When we curate data sets as an approach to uncovering the untold stories of the African diaspora, we create remixable resources that can be used in myriad ways and continue to expand scholarly possibilities. For example, my data set of Du Bois’s exhaustive travels has a second life in Kaiama L. Glover and Alex Gil’s data visualization project “In the Same Boats,” which aggregates data of Afro-Atlantic intellectuals’ travels. Comprised of similar data sets on other writers and thinkers, such as Aimé Césaire, Eslanda Goode Robeson, and Katherine Dunham, “In the Same Boats” gestures towards locations and points in time where these intellectuals found themselves in proximity. While proximity may not necessarily indicate connections or engagement, the visualization prompts new questions that researchers might explore. Moreover, points of convergence often point to conferences, meetings, and other events that shed light on the history of the African diaspora.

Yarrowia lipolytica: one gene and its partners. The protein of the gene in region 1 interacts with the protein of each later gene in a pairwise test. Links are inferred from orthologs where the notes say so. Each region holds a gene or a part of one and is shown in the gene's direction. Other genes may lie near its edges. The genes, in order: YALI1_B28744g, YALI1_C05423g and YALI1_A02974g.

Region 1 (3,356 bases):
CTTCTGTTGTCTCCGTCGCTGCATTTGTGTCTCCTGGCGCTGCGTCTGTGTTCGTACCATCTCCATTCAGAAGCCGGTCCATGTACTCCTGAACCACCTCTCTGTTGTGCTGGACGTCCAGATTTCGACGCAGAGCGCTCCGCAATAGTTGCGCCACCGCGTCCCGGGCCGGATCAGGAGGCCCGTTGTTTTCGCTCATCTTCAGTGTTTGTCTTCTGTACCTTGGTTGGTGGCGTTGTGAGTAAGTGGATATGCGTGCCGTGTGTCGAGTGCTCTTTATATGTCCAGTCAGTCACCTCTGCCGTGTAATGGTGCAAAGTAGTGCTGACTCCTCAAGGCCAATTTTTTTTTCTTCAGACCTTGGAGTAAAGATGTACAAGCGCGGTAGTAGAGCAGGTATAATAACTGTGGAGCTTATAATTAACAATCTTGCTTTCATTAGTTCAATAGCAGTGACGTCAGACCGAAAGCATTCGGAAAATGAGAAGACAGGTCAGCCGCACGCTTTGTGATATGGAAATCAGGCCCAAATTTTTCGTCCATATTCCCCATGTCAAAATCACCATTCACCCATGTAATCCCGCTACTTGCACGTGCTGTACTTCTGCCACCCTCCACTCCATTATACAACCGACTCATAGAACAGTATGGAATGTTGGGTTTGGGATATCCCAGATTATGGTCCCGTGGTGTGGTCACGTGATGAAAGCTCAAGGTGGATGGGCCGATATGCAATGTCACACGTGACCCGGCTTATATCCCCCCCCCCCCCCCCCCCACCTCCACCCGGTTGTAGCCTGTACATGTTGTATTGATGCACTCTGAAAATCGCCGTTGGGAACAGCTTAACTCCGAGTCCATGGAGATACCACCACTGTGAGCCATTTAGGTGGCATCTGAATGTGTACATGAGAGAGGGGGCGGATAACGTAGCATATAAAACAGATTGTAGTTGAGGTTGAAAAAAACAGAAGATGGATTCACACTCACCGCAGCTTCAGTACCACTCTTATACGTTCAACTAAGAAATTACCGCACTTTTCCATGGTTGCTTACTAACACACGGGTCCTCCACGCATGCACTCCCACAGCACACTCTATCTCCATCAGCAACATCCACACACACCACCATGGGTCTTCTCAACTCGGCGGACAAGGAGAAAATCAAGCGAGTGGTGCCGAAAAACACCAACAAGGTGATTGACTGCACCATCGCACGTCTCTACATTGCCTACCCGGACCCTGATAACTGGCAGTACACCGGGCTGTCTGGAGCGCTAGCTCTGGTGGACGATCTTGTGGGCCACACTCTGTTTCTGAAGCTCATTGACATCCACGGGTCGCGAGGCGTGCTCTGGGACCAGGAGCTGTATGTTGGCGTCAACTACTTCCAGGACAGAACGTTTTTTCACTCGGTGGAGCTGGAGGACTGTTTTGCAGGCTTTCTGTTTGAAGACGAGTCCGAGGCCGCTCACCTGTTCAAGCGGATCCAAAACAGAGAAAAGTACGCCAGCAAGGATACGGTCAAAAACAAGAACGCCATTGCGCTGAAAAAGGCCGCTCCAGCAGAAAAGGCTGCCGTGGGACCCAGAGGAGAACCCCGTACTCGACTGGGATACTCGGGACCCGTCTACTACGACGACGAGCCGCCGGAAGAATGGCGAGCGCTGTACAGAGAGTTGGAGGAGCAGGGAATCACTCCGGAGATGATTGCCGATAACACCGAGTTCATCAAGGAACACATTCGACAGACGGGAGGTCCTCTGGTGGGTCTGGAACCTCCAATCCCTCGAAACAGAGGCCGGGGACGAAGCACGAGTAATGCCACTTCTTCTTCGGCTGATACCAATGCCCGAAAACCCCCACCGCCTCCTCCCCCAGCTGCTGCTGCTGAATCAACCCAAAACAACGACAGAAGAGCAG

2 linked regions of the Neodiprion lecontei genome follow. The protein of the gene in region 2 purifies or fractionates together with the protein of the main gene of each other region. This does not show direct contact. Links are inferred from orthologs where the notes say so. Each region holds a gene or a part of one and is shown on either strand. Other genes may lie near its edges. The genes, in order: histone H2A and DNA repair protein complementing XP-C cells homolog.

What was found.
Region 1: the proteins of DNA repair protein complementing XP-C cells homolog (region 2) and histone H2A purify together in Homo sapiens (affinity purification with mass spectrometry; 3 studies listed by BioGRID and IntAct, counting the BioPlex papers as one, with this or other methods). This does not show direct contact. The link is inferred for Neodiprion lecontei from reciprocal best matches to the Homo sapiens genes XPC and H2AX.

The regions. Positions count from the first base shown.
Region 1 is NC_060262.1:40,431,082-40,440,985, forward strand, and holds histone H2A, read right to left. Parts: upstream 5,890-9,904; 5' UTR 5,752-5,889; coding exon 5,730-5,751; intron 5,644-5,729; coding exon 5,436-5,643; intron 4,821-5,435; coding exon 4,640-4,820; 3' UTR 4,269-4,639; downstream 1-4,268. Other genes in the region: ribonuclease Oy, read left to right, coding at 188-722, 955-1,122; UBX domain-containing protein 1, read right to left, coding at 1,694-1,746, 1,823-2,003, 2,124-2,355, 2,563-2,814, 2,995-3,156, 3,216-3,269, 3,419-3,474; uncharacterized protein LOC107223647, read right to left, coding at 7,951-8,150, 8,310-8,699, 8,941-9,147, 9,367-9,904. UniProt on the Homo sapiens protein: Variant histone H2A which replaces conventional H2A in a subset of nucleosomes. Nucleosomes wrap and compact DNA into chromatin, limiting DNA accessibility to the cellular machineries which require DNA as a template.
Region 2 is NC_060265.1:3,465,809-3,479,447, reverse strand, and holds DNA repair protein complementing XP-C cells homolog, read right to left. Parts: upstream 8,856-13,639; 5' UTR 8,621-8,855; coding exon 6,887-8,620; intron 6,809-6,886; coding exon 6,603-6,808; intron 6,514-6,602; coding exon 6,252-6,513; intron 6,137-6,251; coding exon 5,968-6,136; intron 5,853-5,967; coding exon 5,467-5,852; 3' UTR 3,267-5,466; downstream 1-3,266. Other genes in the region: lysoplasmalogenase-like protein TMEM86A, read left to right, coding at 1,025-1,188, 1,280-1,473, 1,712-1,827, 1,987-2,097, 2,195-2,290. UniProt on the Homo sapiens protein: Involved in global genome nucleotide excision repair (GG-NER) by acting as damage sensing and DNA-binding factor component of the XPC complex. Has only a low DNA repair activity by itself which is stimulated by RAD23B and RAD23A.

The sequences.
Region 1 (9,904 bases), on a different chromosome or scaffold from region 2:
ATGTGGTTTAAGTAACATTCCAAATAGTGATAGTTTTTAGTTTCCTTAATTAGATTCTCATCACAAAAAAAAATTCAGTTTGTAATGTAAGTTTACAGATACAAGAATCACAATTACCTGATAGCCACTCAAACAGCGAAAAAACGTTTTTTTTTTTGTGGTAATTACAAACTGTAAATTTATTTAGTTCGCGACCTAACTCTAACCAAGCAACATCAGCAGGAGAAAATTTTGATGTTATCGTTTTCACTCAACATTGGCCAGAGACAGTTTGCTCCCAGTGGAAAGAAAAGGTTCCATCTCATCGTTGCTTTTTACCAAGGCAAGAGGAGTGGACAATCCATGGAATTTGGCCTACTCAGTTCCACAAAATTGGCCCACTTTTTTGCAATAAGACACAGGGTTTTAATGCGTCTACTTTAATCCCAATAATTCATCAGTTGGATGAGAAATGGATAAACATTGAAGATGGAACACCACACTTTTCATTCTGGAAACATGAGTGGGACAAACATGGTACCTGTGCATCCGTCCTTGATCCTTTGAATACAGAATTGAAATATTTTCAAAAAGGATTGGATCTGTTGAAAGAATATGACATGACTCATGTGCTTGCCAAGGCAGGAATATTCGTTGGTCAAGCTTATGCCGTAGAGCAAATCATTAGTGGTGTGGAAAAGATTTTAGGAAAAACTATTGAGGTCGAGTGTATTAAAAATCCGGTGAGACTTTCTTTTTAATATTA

The projects explored in this forum thus represent a watershed moment, both for digital humanities and for studies of the Black diaspora. Hannah (J.A.H.) de Korte’s project uses both spatial and network visualization to explore the online resources BlackPast.org, a database of African American history. The visualizations suggest that while the database positions itself as a source on the African diaspora writ large, material within contains a decidedly U.S. bias. De Korte’s findings recall critiques of Gilroy’s The Black Atlantic that suggest he has privileged the role of the U.S in Black history and culture and points to the need for the creators of BlackPast.org to redress its biases. Anna Stibbe’s network visualizations uncover what Stibbe terms the “resistance discourse” by exploring the references and citations within the writing of 19th century Black intellectuals. Stibbe identifies 275 writers cited in more than two texts by the 15 authors examined, and the networks that result hint at a politics of citationality that decenters Western thought and instead foregrounds Black race theorists. While white abolitionists are often given much due for their editorial interventions in Black abolitionist writing, Stibbe’s analysis suggests that there is an identifiable discourse community of Black abolitionists that positions itself distinctly as the intellectual inheritors of the African diaspora — and distinct from white abolitionists — through its citationality.